Don’t miss out on a 529 College Savings Plan

With Fall college tuition bills due right about now, it is difficult to ignore just how expensive a college education is. During the 2014-2015 academic year, the average cost of tuition, room and board at a public four year college increased about 3% to $18,943, and about 3.6% to $42,419 for a four year private college. As tuition costs continue to climb, saving for a college education is one of the most important decisions parents can make. So I was surprised to learn that in a recent study, two thirds of Americans are not familiar with 529 college savings plans.

Named for Section 529 of the federal tax code, a 529 college savings plan is a state sponsored program with tax benefits that allows families to invest for a child’s college education. Earnings grow federally tax deferred which means that money can compound faster because you do not have to pay taxes on current investment income or capital gains. Withdrawals from a 529 plan are also tax-free as long as they are used to pay for “qualified education expenses” which typically include tuition, room and board, books and school supplies, at virtually any accredited college or university in the United States.

Each state sponsors some type of 529 savings plan, managed by a fund manager chosen by the state, but you do not have to live in a state to participate in its plan. In Massachusetts, Fidelity manages the 529 plan. Typically, the fund manager adjusts the asset allocation from aggressive to conservative as your child approaches college age. The 529 account belongs to the parent (or grandparent) and the child is the beneficiary, so if your child decides not to attend college or does not use all of the funds in the account, all you need to do is change the beneficiary on the account to another qualified family member. There is no limit on annual contributions, only a lifetime maximum which varies by state and ranges from $200,000 to $400,000.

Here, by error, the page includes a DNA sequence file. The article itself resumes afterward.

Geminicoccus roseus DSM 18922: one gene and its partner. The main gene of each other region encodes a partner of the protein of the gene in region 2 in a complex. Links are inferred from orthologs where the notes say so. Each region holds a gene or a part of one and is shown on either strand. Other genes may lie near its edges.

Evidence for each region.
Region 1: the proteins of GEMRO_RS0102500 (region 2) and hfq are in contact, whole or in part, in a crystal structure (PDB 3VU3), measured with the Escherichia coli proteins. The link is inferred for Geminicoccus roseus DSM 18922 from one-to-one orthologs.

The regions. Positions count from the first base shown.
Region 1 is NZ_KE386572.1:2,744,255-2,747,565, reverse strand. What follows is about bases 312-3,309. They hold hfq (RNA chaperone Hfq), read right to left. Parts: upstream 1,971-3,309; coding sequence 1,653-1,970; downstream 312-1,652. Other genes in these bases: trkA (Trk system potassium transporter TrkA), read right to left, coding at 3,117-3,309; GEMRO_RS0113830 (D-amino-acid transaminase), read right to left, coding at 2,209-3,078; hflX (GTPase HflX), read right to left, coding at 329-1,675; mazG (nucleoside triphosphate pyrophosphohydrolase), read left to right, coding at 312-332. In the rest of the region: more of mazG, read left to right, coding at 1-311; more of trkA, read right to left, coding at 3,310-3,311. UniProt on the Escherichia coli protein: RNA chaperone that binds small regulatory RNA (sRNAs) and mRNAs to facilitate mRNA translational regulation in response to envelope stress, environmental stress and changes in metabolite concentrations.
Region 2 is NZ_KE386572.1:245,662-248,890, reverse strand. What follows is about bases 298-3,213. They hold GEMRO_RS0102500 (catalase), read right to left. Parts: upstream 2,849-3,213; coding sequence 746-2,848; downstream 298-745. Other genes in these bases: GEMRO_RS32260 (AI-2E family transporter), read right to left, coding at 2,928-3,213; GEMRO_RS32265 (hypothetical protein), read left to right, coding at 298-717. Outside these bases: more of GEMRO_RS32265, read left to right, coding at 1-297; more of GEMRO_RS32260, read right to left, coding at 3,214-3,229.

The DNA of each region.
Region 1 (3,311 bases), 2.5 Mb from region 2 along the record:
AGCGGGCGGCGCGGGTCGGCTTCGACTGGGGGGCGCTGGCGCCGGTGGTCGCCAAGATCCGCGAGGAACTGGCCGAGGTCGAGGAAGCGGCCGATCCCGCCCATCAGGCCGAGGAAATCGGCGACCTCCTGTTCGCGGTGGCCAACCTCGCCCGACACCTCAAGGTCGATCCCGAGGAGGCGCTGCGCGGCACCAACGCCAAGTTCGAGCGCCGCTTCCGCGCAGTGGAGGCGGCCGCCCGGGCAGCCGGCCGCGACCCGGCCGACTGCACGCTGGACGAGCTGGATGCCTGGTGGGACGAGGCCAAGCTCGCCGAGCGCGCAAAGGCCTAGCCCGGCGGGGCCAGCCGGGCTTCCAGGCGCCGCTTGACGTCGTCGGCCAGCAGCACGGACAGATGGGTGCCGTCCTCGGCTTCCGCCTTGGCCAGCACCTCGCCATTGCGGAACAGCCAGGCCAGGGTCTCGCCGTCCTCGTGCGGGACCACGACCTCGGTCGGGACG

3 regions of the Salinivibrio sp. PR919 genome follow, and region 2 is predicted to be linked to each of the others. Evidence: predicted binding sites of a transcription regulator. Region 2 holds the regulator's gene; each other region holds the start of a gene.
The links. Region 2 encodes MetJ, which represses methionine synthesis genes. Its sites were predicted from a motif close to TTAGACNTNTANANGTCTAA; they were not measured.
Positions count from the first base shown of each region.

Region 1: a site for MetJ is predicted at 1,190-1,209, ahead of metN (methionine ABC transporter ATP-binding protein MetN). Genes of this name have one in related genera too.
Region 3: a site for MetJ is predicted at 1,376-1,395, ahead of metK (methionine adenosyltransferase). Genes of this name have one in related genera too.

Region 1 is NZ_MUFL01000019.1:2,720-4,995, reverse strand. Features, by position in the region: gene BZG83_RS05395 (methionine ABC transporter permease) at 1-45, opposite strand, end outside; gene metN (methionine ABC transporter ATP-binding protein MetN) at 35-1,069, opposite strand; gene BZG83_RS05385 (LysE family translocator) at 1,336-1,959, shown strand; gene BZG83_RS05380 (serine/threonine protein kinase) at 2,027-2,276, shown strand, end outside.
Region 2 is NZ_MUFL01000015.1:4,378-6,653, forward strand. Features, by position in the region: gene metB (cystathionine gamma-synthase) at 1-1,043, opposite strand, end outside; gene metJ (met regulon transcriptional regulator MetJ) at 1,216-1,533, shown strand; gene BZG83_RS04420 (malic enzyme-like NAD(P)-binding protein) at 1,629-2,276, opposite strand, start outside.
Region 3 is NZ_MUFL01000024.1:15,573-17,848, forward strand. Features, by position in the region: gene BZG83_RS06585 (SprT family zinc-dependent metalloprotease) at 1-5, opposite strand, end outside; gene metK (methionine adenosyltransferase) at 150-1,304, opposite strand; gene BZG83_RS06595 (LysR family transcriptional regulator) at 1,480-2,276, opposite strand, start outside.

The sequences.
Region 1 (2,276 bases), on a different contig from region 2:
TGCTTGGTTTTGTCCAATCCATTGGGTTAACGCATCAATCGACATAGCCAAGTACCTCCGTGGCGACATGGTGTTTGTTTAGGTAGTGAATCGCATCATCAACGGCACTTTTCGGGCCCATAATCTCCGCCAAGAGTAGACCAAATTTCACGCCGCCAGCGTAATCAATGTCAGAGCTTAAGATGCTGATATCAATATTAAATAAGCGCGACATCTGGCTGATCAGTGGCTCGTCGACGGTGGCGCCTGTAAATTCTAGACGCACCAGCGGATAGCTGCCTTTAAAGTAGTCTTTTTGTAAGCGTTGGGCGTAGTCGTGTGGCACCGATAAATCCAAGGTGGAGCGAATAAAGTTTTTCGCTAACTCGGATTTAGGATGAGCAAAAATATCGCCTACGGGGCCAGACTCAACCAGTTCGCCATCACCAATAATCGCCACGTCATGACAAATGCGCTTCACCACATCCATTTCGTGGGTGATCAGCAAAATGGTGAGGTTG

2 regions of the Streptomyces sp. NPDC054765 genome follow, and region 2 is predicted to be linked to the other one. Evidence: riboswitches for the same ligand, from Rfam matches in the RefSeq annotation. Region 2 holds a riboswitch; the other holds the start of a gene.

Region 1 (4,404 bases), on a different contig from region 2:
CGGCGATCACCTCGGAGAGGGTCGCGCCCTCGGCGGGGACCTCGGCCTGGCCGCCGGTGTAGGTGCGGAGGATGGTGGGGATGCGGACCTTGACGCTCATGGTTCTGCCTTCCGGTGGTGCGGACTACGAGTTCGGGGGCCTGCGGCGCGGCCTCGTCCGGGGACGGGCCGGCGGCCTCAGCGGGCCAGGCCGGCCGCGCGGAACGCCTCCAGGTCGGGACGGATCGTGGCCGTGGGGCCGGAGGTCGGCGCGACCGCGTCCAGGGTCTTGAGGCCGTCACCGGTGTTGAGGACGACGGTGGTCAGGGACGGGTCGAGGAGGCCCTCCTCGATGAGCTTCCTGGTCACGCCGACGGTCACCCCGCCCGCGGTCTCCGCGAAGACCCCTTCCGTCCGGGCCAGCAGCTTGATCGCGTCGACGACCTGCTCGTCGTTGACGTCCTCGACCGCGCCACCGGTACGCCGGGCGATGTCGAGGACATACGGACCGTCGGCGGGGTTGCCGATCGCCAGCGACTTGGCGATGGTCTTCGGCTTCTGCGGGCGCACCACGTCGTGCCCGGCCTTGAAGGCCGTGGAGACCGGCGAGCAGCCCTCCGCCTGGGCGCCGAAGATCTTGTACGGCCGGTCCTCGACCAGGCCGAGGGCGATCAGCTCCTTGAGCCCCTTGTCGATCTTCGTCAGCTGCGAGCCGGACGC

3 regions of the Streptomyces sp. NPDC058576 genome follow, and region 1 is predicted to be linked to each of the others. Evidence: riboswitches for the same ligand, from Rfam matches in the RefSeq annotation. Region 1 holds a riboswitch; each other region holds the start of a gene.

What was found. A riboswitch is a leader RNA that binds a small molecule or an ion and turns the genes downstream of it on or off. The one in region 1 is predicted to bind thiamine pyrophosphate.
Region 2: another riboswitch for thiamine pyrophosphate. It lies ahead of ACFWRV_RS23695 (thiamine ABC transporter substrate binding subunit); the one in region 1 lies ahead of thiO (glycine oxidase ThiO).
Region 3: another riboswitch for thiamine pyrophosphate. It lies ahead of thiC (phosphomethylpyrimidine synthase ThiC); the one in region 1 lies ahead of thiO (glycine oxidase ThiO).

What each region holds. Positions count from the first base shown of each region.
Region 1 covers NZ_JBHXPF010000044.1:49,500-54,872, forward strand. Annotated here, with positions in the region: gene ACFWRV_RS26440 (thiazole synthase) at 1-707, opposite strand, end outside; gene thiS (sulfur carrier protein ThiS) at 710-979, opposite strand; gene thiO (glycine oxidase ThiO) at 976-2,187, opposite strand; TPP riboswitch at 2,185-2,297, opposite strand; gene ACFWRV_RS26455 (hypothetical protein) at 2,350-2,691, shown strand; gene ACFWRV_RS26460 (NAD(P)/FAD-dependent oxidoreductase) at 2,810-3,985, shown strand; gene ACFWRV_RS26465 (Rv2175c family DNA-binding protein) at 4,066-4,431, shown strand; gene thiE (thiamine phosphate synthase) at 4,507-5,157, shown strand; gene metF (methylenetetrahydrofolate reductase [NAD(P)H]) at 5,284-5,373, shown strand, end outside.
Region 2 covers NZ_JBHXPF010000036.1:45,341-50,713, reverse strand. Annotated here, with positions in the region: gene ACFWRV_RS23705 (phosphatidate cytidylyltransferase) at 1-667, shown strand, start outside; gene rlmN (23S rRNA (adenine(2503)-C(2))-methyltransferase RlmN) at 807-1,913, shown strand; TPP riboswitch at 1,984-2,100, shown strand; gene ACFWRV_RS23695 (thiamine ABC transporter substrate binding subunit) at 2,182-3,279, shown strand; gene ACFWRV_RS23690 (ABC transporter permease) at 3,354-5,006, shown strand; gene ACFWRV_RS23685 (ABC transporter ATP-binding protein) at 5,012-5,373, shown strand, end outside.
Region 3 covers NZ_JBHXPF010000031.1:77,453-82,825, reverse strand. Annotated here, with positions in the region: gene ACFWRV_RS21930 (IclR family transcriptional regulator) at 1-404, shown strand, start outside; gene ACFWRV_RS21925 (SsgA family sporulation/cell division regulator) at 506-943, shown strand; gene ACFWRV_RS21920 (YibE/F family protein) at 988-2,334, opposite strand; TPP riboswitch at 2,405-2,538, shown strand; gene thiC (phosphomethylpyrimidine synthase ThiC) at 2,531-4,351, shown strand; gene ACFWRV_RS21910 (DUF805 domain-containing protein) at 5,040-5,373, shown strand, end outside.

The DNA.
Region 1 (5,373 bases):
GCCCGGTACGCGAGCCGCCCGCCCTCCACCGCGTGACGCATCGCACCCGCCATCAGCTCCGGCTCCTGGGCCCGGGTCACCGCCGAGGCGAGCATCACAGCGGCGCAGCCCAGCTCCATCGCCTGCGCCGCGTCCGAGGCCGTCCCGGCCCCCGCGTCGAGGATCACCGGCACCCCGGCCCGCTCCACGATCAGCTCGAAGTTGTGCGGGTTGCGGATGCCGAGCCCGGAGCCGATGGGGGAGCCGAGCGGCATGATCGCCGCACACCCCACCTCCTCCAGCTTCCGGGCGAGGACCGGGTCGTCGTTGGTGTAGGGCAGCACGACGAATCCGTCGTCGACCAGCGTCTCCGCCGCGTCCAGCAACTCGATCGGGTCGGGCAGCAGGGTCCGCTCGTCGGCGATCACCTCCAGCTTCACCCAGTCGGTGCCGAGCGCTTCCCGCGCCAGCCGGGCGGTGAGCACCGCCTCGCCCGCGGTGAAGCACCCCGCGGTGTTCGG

If you are wondering about the impact of a 529 plan on your child qualifying for financial aid, do not worry. Financial aid formulas consider 20% of the assets held in a child’s name available for college expenses but since the 529 is considered a parent’s asset, not the child’s, only 5.6% of the funds are counted. It is never too early to start saving for college, and a 529 plan just happens to be one of the best tools available to help you save for your child’s college education, and save a lot of money in taxes too. So spread the word!!

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